OSHA requirements are set by statute, standards and regulations. Our interpretation letters explain these requirements and how they apply to particular circumstances, but they cannot create additional employer obligations. This letter constitutes OSHA's interpretation of the requirements discussed. Note that our enforcement guidance may be affected by changes to OSHA rules. Also, from time to time we update our guidance in response to new information. To keep apprised of such developments, you can consult OSHA's website at http://www.osha.gov.

December 21, 1992

Mr. Bernard A. Stankevich, P.E., CSP
Engineering Department
W101 Aetna 151 Farmington Avenue
Hartford, Connecticut 06156

Dear Mr. Stankevich:

Thank you for your inquiry of June 24, requesting an interpretation of Occupational Safety and Health Administration (OSHA) standards concerning a two-hand control device, used to operate a mechanical power press in continuous mode. We apologize for the delay in responding.

The enclosed OSHA requirements for two-hand controls, 29 CFR 1910.217(c)(3)(i)(e), (c)(3)(vii) and STD 1-12.21, specify by design, construction and separation the concurrent use of both hands to trip the press. This means that the control circuitry must be such that the press cannot be tripped unless the initiating depression of the control buttons occurs at the same or nearly the same instant for each button. A discrepancy of only a small fraction of a second is allowed between the initiating depressions of the buttons. Since this is the case, it appears that the control circuitry of the press referenced in your letter does not conform to the requirements of 1910.217.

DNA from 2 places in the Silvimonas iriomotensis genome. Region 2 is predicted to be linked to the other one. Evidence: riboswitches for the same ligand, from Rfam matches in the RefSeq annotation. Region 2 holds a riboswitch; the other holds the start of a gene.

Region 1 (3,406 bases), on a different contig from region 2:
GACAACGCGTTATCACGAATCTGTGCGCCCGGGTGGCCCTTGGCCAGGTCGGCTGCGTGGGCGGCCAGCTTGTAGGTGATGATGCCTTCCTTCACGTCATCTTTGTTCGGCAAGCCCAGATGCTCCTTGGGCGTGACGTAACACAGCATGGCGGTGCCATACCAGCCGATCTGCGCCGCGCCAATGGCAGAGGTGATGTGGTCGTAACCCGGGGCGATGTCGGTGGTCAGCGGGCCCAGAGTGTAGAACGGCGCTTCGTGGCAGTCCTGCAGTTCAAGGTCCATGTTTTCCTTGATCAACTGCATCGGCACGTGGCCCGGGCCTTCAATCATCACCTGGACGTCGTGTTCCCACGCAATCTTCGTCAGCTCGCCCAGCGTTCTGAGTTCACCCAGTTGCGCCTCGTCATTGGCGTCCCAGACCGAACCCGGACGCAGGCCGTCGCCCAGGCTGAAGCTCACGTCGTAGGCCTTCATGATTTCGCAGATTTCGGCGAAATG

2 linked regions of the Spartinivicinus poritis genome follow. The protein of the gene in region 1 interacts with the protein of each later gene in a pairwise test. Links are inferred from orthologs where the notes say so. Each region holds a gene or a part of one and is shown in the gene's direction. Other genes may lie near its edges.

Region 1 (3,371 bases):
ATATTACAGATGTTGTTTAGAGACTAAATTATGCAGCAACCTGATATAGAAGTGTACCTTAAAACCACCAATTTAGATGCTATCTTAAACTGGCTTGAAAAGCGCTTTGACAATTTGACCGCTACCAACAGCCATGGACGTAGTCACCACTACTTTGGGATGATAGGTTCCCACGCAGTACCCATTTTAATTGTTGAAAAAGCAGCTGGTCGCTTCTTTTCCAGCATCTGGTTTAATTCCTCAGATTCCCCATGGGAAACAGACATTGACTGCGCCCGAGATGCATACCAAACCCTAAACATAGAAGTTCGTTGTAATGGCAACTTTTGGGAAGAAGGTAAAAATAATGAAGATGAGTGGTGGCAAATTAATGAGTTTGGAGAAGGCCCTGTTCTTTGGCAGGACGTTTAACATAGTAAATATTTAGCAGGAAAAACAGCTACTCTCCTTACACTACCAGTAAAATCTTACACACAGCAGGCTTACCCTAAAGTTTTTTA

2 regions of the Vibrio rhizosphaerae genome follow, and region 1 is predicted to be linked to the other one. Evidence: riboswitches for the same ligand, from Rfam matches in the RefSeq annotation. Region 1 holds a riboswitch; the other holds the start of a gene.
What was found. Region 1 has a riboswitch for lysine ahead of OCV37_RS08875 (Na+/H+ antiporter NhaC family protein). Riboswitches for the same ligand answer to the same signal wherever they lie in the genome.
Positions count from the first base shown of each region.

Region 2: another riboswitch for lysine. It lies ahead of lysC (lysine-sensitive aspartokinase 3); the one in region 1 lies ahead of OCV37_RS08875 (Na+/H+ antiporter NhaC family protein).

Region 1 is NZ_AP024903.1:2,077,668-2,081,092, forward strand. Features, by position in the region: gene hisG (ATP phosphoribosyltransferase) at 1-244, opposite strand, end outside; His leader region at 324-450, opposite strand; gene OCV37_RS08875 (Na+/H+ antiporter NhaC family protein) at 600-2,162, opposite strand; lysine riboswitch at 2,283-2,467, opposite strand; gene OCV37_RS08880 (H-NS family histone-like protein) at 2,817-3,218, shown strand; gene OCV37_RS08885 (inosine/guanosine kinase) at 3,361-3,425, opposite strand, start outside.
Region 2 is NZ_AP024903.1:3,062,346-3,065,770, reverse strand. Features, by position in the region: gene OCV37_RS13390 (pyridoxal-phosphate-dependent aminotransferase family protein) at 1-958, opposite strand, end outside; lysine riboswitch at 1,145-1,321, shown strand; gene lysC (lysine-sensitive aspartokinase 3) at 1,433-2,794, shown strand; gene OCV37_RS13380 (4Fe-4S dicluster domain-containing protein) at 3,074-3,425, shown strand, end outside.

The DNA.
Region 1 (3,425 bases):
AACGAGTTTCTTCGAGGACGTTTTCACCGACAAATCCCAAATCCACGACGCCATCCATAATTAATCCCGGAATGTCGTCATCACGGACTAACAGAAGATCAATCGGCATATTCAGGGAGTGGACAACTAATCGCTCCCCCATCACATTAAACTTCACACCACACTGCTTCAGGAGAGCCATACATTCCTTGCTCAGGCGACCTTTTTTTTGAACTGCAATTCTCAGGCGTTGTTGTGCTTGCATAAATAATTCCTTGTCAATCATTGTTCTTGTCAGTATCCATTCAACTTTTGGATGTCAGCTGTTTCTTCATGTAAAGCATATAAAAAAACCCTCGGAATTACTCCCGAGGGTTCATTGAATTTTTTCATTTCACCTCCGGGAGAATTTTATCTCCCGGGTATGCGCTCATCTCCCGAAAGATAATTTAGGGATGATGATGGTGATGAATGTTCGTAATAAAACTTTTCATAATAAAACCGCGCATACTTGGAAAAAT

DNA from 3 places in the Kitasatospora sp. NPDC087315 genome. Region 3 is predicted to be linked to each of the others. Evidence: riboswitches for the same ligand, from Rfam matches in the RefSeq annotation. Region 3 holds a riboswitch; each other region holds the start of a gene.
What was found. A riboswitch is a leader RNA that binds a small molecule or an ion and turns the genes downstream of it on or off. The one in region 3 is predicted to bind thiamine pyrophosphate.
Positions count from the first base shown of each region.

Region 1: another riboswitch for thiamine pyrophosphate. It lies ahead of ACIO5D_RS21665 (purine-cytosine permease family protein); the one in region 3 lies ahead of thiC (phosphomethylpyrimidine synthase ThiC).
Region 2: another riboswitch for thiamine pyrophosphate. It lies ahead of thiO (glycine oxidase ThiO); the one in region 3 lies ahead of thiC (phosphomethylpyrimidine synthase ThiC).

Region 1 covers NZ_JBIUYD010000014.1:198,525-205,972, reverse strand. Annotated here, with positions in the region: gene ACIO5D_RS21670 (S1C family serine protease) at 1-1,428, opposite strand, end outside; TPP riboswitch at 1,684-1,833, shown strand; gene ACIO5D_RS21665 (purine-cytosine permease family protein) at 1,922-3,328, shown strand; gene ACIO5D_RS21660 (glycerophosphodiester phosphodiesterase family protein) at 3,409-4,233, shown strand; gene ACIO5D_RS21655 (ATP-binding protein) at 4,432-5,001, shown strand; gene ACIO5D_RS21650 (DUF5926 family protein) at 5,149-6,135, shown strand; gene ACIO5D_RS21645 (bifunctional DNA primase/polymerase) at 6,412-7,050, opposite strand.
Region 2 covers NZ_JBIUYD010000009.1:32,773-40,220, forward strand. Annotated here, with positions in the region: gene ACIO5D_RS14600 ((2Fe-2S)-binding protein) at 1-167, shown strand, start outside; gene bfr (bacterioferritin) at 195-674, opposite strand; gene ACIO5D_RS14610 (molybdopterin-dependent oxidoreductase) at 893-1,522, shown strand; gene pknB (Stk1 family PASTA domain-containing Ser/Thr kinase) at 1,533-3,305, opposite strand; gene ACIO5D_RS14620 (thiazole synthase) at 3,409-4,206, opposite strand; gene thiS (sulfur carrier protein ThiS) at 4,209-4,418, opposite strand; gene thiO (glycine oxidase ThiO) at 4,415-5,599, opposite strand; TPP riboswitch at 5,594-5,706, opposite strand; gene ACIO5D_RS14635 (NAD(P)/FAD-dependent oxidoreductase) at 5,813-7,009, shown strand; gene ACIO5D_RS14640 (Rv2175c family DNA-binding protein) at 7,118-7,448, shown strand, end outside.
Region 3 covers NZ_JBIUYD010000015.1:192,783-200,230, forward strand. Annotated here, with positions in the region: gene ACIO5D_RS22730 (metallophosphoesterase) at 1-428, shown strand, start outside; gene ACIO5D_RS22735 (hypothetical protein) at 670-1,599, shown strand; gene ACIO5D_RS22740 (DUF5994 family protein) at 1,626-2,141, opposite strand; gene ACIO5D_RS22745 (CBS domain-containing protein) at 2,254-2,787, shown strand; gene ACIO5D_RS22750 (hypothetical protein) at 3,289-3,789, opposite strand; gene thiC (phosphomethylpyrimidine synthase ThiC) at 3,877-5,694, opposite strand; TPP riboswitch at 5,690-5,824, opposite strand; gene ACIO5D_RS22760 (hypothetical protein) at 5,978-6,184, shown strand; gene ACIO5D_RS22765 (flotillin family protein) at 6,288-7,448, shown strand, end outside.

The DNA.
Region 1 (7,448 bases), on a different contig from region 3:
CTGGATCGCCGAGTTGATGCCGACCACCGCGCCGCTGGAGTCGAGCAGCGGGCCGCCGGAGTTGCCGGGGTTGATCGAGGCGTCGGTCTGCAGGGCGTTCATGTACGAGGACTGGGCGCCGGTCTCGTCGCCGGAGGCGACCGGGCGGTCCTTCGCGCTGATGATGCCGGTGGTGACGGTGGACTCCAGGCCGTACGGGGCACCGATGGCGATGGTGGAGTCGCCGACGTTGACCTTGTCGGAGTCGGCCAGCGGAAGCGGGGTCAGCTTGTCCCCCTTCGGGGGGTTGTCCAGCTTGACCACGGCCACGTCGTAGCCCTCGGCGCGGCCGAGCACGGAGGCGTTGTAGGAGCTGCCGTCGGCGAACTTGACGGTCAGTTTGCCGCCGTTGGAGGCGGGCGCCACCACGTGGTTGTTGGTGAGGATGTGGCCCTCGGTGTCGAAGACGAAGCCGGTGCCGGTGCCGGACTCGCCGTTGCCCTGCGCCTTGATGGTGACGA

We are providing the following additional clarification of the issue with respect to all mechanical power presses. If the two- hand control is adjusted to the requirements of OSHA 29 CFR 1910.217(c)(3)(i)(e) and (c)(3)(vii) standards, and STD 1-12.21, and then, one of the buttons of the two-hand control device is tied down, the power press would be inoperable since the two hand controls could not be operated concurrently to initiate and maintain the continuous operation of the press. The initiation of the initial stroke requires the nearly simultaneous depression of both of the controls. Any adjustment of the two-hand control device that does not require concurrent use of both hands for operation of the press is in violation of the OSHA 29 CFR 1910.217(c)(3)(vii). If one of the buttons is released during the continuous run, the control circuitry must be such that the press will stop.

The clutch/brake control systems which contain both single and continuous functions must be designed so that completion of continuous circuits may be supervised by the employer. The initiation of continuous run must require a prior action or decision by the operator in addition to the selection of continuous on the stroking selector, before actuation of the operating means will result in continuous stroking.

We appreciate your interest in employee safety and health. If we can be of any further assistance, please do not hesitate to contact us.

Sincerely,



Roger A. Clark,
Director
Directorate of Compliance Programs